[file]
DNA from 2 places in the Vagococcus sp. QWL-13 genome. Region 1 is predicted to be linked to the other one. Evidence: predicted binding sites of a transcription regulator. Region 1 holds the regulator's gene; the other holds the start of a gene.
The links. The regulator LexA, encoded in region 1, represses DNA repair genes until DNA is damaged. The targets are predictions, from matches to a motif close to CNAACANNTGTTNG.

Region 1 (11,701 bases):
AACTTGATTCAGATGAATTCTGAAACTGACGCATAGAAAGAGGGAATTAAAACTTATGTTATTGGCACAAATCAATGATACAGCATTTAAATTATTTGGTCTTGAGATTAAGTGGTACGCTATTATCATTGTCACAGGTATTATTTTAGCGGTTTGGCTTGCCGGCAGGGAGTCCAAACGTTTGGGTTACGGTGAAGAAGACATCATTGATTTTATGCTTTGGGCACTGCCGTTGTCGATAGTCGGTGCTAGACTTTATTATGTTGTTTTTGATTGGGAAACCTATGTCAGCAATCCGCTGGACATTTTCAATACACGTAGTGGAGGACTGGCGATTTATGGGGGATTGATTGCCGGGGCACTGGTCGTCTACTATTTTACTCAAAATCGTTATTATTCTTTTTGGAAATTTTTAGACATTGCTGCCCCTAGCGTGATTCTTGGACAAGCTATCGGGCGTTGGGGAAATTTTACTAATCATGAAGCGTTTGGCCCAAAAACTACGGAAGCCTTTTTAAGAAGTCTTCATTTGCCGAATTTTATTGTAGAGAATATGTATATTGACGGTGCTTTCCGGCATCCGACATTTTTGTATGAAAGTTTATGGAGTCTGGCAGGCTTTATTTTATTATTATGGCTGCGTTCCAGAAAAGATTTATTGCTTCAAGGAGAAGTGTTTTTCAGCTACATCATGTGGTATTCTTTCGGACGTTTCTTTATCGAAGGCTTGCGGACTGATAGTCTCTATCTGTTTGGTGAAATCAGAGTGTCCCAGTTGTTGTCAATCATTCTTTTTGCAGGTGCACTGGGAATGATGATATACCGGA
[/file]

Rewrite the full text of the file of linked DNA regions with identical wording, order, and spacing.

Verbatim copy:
DNA from 2 places in the Vagococcus sp. QWL-13 genome. Region 1 is predicted to be linked to the other one. Evidence: predicted binding sites of a transcription regulator. Region 1 holds the regulator's gene; the other holds the start of a gene.
The links. The regulator LexA, encoded in region 1, represses DNA repair genes until DNA is damaged. The targets are predictions, from matches to a motif close to CNAACANNTGTTNG.

Region 1 (11,701 bases):
AACTTGATTCAGATGAATTCTGAAACTGACGCATAGAAAGAGGGAATTAAAACTTATGTTATTGGCACAAATCAATGATACAGCATTTAAATTATTTGGTCTTGAGATTAAGTGGTACGCTATTATCATTGTCACAGGTATTATTTTAGCGGTTTGGCTTGCCGGCAGGGAGTCCAAACGTTTGGGTTACGGTGAAGAAGACATCATTGATTTTATGCTTTGGGCACTGCCGTTGTCGATAGTCGGTGCTAGACTTTATTATGTTGTTTTTGATTGGGAAACCTATGTCAGCAATCCGCTGGACATTTTCAATACACGTAGTGGAGGACTGGCGATTTATGGGGGATTGATTGCCGGGGCACTGGTCGTCTACTATTTTACTCAAAATCGTTATTATTCTTTTTGGAAATTTTTAGACATTGCTGCCCCTAGCGTGATTCTTGGACAAGCTATCGGGCGTTGGGGAAATTTTACTAATCATGAAGCGTTTGGCCCAAAAACTACGGAAGCCTTTTTAAGAAGTCTTCATTTGCCGAATTTTATTGTAGAGAATATGTATATTGACGGTGCTTTCCGGCATCCGACATTTTTGTATGAAAGTTTATGGAGTCTGGCAGGCTTTATTTTATTATTATGGCTGCGTTCCAGAAAAGATTTATTGCTTCAAGGAGAAGTGTTTTTCAGCTACATCATGTGGTATTCTTTCGGACGTTTCTTTATCGAAGGCTTGCGGACTGATAGTCTCTATCTGTTTGGTGAAATCAGAGTGTCCCAGTTGTTGTCAATCATTCTTTTTGCAGGTGCACTGGGAATGATGATATACCGGA